Of course, an employer may have legitimate questions about an applicant’s ability to travel, work overtime, or work productively at home without interruptions. If so, the employer may ask about these job-related facts directly. For example, an employer may say, “This job requires overnight travel several times a month, for two or three days at a time. Is that something you can commit to?” However, an employer may not ask, “who is going to take care of your children while you are out of town?” Worse, an employer may not assume that you won’t travel because you have children. And, an employer may not ask about your plans to have children.
Your experience, qualifications, and degrees are certainly relevant and fair game for an interview; your age is not. Questions like “what year did you graduate from college?” have no place in an interview, because they are such an easy proxy for age. Of course, certain relevant facts may reveal basics about your age. If your resume indicates that you worked for your last employer for 20 years, that alone tells your new employer that you are probably over 40.
Problems tend to come up here when the applicant is older and the field is perceived as youthful or cutting edge. Some employers still labor under the stereotypes that an older person doesn’t know about the latest technologies, isn’t interested in music, fashion, or trends, and so on – even if that’s the applicant’s chosen field. Witness the Google employee who was told that he should replace the CD jewel case he used as an office placard with a vinyl LP. Wow, that’s a funny one.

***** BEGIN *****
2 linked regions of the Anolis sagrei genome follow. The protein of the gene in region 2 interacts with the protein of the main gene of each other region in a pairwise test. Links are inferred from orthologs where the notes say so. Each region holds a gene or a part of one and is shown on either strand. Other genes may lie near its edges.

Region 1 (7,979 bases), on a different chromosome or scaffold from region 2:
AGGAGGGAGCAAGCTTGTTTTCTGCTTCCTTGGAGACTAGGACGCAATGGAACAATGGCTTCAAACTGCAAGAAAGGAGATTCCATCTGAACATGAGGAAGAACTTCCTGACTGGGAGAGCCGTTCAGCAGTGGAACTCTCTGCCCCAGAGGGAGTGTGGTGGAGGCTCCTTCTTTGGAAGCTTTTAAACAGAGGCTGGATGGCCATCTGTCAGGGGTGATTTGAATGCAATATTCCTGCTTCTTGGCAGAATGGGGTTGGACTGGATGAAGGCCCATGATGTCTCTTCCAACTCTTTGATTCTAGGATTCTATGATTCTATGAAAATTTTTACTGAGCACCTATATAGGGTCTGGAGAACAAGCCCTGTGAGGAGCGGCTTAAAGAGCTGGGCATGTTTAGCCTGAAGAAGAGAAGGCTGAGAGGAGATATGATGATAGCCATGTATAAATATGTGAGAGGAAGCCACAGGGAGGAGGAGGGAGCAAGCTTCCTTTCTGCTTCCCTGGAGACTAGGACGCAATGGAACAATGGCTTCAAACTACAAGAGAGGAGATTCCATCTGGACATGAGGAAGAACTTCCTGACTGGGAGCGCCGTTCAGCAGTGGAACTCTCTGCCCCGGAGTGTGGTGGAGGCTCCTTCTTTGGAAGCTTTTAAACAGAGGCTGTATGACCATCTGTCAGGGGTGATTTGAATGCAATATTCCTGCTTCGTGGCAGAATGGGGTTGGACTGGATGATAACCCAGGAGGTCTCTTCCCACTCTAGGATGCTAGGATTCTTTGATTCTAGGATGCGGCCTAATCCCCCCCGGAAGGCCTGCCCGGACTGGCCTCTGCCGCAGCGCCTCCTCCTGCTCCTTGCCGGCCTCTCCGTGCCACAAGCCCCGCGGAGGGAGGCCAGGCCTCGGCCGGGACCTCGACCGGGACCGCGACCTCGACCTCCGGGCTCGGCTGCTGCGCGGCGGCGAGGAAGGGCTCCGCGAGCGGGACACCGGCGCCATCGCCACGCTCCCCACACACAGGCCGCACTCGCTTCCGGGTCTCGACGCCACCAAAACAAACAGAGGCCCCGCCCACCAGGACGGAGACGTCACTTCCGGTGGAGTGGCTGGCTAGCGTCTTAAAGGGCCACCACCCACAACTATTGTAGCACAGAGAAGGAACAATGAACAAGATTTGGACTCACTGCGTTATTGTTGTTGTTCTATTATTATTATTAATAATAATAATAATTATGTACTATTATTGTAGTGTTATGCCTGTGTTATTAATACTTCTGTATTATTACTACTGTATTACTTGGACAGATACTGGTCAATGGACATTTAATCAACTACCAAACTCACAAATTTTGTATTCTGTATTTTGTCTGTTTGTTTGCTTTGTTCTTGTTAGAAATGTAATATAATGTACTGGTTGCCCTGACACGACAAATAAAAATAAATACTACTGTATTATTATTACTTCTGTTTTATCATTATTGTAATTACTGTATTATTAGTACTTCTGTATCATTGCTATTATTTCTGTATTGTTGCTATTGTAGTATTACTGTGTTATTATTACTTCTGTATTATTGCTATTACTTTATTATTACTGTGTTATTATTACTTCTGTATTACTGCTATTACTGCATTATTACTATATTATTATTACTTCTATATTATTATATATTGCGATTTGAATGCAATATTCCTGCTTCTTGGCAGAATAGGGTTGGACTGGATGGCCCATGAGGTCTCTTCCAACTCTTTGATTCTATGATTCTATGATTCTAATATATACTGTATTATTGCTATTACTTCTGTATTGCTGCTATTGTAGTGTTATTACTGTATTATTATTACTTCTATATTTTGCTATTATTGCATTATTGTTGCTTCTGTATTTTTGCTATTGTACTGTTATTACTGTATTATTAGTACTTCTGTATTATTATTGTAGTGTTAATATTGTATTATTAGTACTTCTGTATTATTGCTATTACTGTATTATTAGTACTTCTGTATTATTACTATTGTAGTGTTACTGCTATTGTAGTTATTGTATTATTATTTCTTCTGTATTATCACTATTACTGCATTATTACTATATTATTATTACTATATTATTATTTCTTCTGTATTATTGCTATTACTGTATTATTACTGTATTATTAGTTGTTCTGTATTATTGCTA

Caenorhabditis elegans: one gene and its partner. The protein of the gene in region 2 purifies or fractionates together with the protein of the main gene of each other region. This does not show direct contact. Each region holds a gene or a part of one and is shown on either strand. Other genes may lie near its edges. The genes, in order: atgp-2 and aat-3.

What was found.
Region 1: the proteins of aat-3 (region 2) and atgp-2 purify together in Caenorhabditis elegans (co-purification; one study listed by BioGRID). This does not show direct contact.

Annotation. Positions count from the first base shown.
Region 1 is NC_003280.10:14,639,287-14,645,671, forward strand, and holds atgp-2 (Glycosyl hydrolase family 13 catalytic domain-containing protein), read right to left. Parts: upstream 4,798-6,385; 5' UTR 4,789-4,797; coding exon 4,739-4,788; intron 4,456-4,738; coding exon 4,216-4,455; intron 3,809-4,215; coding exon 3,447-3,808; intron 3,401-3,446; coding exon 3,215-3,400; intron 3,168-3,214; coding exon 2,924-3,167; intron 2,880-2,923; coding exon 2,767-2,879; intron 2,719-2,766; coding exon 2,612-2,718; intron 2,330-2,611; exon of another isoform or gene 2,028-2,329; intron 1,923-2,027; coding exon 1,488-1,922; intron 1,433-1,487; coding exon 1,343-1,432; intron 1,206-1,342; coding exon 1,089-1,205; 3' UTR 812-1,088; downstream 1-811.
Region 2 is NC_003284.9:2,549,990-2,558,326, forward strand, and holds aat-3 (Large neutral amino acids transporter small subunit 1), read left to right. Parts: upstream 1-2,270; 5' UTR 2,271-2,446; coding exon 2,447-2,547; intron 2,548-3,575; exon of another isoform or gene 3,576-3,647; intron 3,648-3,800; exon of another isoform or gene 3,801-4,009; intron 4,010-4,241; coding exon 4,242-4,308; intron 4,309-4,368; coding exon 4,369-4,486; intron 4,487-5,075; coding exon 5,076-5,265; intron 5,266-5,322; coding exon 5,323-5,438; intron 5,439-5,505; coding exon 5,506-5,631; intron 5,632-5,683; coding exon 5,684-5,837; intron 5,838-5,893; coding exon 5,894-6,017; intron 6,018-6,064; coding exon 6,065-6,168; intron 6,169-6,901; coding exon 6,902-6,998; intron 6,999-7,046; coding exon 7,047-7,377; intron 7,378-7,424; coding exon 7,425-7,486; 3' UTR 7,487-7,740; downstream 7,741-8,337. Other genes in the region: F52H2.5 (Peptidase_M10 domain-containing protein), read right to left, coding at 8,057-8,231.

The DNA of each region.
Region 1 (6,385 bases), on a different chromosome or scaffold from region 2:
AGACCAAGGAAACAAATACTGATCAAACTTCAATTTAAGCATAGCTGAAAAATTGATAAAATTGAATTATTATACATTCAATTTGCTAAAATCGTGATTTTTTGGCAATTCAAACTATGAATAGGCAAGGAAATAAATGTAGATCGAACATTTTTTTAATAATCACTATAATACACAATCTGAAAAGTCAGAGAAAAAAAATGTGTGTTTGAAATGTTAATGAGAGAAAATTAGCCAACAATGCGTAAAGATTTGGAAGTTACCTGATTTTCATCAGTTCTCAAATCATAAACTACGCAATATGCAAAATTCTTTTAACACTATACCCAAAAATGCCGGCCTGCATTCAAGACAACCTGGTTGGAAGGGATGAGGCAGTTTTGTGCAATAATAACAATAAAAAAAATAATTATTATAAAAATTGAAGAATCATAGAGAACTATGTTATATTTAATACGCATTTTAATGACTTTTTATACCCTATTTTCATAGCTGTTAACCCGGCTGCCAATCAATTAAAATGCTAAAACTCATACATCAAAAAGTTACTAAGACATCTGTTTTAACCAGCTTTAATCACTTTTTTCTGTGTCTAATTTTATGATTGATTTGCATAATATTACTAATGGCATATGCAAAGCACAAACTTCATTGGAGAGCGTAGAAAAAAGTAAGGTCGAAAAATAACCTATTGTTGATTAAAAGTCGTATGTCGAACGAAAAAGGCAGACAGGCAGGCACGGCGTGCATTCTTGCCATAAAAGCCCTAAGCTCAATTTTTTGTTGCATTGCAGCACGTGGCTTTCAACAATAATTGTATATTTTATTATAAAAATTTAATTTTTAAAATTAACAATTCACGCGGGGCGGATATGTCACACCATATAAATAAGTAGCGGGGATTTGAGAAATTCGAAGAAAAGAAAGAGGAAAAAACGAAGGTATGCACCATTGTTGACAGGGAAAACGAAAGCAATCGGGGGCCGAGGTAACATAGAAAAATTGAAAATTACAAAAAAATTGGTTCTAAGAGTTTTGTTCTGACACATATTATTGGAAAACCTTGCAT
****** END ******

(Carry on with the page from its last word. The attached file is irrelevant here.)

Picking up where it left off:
Questions about an applicant’s religion shouldn’t come up in an interview. The same goes for questions about the religious significance of an applicant’s apparel, jewelry, hairstyle, and so on. An employer who is concerned about whether an applicant’s beliefs will interfere with scheduling and other legitimate work issues can simply ask about that. For example, rather than asking, “do you observe a Sabbath day?,” and employer ask whether the applicant is available to work occasional weekends, if that’s a job requirement.
Employers may not ask about a disability or ask whether you have one. This is true even if your disability is evident (for example, because you use a wheelchair). However, employers may ask whether you can perform the essential functions of the job. They can even ask you to demonstrate how you would perform those functions. (For detailed information on the types of questions that are and are not legal in an interview, see the EEOC’s Enforcement Guidance on Pre-Employment Disability-Related Questions and Medical Examinations.)
Some applicants with obvious disabilities choose to be proactive in interviews. Rather than sitting on the right to not discuss their disability, an applicant might figure it’s better to talk about it up front and explain why it won’t prevent the applicant from doing a great job. This can be a good strategy, particularly if the job and disability are such that an employer might assume otherwise. (For more information on disability discrimination in the hiring process, see Getting Hired With a Disability.)